Doped regions 46, 47 and well 30 of diode 59 (FIGS. 3, 3D) are localized in device region 19. Doped region 47 is physically disposed in the well 30 and is comprised of heavily-doped semiconductor material having an opposite conductivity type from the lightly-doped semiconductor material of well 30. Doped region 46 is also physically disposed in the well 30 and separated from doped region 47 by well 30. The well 30 and doped region 47 are butted along an interface that defines a p-n junction 71. Doped region 46 supplies a contact to the well 30 and functions as a cathode of the diode 55. Doped region 46 is connected by wiring to the doped region 44 of diode 55 in device region 20.

The ratio of the cathode area to anode area for each of the SCRs 50, 52 in the representative embodiment is approximately 2 to 1. For example, the anode area of SCR 50 is given by the sum of the area of the portion of doped region 38 in section 24 of device region 18 and the area of the doped region 39. The area of the portion of doped region 38 in section 24 of device region 18 may be numerically calculated as the product of its width and the length A1. The area of doped region 39 may be numerically calculated as the product of its width and the length A2. The cathode area of SCR 50 is given by the area of the doped region 45, which may be numerically calculated as the product of its width and the length C1. The cathode and anode areas of SCR 52 may be calculated in the same or a similar manner.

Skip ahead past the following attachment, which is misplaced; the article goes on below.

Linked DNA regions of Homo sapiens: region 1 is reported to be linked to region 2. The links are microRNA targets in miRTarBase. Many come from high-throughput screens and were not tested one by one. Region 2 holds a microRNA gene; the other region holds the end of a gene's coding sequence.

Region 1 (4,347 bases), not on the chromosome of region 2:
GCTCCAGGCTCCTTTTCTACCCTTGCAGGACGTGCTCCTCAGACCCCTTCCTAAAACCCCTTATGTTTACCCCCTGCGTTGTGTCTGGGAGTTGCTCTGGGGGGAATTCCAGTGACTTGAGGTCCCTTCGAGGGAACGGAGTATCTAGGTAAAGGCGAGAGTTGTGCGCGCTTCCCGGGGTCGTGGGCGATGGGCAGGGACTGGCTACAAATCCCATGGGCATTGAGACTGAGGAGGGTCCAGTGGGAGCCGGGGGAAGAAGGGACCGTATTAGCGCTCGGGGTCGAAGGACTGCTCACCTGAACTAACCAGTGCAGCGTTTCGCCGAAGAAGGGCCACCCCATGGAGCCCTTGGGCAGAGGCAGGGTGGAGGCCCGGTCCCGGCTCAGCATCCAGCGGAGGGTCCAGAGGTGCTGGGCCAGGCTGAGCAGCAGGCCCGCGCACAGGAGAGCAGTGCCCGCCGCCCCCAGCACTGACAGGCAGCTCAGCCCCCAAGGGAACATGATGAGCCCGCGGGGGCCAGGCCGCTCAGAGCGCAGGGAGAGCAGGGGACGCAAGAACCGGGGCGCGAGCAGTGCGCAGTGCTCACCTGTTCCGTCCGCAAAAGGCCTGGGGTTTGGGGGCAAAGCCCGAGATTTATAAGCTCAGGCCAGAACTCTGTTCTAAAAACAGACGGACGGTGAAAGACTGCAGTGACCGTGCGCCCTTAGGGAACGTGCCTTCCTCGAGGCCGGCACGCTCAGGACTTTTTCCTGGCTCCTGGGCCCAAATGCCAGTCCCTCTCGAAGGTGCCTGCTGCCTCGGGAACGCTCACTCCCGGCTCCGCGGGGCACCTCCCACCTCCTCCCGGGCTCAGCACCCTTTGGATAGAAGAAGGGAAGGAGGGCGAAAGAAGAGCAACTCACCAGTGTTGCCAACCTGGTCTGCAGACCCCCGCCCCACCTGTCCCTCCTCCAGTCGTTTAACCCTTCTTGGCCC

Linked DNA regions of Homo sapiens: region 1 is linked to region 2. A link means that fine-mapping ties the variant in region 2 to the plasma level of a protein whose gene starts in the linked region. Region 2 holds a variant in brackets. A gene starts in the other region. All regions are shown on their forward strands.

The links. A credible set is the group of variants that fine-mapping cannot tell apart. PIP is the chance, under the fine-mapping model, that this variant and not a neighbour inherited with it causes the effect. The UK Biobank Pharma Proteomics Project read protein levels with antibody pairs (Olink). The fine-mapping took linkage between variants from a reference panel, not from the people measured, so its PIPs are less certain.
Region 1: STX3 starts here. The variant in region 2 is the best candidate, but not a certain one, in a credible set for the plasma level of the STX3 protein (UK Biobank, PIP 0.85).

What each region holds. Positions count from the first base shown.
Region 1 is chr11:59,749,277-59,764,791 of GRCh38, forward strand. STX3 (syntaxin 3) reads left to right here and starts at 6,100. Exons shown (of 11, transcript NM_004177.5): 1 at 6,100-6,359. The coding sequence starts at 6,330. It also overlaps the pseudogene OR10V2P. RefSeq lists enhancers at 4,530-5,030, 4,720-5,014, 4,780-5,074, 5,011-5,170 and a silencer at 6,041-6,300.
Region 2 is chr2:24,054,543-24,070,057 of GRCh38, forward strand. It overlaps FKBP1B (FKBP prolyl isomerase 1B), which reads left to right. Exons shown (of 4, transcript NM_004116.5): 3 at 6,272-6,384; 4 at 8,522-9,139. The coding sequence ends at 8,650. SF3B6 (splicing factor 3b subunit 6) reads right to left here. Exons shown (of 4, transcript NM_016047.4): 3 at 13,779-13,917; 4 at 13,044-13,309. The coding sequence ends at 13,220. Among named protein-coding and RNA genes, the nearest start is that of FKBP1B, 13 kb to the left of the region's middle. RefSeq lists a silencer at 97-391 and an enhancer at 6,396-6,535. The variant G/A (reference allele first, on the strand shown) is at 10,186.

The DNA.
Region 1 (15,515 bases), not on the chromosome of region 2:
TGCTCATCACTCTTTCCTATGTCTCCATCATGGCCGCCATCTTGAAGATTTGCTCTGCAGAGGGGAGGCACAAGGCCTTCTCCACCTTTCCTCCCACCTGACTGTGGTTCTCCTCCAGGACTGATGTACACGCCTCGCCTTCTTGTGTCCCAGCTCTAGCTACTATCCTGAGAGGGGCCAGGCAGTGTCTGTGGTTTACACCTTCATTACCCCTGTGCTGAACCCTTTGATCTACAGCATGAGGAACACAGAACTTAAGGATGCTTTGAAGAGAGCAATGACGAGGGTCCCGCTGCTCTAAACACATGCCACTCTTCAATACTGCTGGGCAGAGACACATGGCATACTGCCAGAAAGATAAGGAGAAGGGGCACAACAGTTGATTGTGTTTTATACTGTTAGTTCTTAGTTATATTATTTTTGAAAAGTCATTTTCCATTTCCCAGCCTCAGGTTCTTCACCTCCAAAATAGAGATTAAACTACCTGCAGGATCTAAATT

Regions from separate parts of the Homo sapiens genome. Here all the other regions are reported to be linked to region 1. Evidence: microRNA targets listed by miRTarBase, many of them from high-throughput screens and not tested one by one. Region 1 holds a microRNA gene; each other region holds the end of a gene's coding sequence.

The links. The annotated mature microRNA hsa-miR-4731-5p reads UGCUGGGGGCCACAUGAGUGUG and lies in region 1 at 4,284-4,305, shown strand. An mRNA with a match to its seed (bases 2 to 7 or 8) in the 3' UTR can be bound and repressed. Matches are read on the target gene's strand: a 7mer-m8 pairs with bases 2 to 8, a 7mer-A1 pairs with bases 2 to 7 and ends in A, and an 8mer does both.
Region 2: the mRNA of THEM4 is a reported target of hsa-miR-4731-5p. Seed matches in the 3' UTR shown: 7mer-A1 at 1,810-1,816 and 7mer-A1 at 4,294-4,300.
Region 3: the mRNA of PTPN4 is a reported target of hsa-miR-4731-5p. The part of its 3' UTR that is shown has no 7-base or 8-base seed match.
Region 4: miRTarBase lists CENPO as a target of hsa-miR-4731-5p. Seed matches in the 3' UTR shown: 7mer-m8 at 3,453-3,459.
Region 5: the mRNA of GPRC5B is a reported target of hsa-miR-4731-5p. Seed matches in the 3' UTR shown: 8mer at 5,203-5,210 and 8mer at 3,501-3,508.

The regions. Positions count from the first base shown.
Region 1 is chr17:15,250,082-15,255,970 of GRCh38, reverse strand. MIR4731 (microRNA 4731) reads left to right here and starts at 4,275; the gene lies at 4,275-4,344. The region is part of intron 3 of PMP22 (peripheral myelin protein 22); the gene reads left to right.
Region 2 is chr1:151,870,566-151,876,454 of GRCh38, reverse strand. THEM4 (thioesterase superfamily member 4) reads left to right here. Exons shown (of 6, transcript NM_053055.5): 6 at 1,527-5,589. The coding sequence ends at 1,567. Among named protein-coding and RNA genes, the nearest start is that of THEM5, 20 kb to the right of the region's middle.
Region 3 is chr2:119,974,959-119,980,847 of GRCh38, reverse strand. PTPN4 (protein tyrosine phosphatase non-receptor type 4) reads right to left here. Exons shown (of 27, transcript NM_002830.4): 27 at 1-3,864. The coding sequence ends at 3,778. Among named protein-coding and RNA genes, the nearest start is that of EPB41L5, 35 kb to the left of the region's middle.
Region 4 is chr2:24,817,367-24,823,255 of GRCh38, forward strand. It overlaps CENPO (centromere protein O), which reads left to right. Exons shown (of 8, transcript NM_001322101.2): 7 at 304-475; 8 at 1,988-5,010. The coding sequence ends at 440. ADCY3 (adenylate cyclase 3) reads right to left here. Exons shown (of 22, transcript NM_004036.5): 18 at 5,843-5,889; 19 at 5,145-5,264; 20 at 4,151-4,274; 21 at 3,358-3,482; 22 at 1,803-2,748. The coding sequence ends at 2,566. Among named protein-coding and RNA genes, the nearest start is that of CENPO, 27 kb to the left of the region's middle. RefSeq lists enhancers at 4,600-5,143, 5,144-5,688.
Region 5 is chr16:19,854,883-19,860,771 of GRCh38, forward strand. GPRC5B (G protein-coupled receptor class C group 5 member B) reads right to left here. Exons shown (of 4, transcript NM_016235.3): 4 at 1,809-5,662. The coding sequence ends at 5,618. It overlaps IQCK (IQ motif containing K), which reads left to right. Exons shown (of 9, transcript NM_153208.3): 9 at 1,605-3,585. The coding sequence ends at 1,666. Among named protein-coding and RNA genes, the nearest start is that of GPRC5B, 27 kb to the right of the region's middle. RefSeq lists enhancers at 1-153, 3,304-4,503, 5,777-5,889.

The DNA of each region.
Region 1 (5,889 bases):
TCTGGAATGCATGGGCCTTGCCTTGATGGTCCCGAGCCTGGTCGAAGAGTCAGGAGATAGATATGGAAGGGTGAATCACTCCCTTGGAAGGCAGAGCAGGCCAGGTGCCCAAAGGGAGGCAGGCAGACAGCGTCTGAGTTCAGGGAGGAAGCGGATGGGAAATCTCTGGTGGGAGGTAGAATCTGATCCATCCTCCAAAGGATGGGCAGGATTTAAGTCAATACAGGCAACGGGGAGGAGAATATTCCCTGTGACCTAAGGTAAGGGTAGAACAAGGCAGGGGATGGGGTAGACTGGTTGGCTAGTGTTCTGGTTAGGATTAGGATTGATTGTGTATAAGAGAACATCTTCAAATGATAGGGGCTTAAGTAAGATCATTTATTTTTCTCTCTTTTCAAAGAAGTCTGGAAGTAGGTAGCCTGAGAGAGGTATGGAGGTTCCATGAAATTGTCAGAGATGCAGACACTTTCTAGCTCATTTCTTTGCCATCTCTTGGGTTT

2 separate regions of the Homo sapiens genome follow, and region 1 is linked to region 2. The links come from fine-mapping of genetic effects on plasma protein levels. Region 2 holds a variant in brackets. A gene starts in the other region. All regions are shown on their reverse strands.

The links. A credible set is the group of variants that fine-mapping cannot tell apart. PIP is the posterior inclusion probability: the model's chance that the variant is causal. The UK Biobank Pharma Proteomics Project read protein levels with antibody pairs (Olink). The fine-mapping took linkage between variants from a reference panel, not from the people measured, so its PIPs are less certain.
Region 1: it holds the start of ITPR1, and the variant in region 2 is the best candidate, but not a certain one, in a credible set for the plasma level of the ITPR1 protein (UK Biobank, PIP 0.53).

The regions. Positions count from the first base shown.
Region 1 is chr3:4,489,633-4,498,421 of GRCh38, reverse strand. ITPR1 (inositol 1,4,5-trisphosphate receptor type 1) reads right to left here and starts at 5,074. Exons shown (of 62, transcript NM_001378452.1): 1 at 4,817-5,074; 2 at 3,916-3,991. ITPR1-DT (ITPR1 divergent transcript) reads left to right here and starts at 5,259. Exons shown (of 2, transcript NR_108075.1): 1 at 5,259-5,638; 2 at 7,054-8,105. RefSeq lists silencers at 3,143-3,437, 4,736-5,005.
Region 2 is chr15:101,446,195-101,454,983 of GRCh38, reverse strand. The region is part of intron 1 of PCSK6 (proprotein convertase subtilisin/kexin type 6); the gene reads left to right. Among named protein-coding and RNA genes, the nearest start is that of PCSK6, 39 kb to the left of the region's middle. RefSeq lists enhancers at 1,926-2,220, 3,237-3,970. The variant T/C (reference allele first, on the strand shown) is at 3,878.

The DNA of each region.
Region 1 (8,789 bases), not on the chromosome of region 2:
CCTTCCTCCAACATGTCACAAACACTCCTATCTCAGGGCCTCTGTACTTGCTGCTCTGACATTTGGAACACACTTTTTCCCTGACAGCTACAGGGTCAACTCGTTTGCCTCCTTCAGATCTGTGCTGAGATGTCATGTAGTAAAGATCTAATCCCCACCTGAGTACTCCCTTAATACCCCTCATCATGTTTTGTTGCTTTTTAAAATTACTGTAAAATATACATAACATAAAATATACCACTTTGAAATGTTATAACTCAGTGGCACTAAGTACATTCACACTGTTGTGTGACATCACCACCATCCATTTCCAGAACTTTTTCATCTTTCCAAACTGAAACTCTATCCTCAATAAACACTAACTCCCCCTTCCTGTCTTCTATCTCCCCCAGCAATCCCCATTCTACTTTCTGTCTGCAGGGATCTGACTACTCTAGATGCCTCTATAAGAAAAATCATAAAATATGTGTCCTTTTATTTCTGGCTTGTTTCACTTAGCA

The ratio of the cathode area to anode area for each of the SCRs 50, 52 may be altered by adjusting the doped regions in section 24 of device region 18. For example and as shown in FIG. 5, the doped regions 39, 42 and the doped regions 42, 45 are rearranged in section 24 of the device region 18. Additional doped regions 42 a, 45 a are added to section 24 of the device region 18 and have the same conductivity type as doped regions 42, 45. Doped regions 38 and 40 have shortened lengths so that each is outside of section 24 of the device region 18. In the embodiment of FIG. 5, the effective length of the anode has been halved and the effective length of the cathode has been doubled so that the ratio of the cathode area to anode area for each of the SCRs 50, 52 in the representative embodiment is approximately 1 to 2. For example, the cathode area of SCR 50 is given by the sum of the area of doped region 42 and the area of doped region 42 a. The area of doped region 42 may be numerically calculated as the product of its width and the length C2. The area of doped region 42 a may be numerically calculated as the product of its width and the length C3. The anode area of SCR 50 is given by the area of the doped region 45, which may be numerically calculated as the product of its width and the length A3. The cathode area and anode area of SCR 52 may be calculated in the same or a similar manner.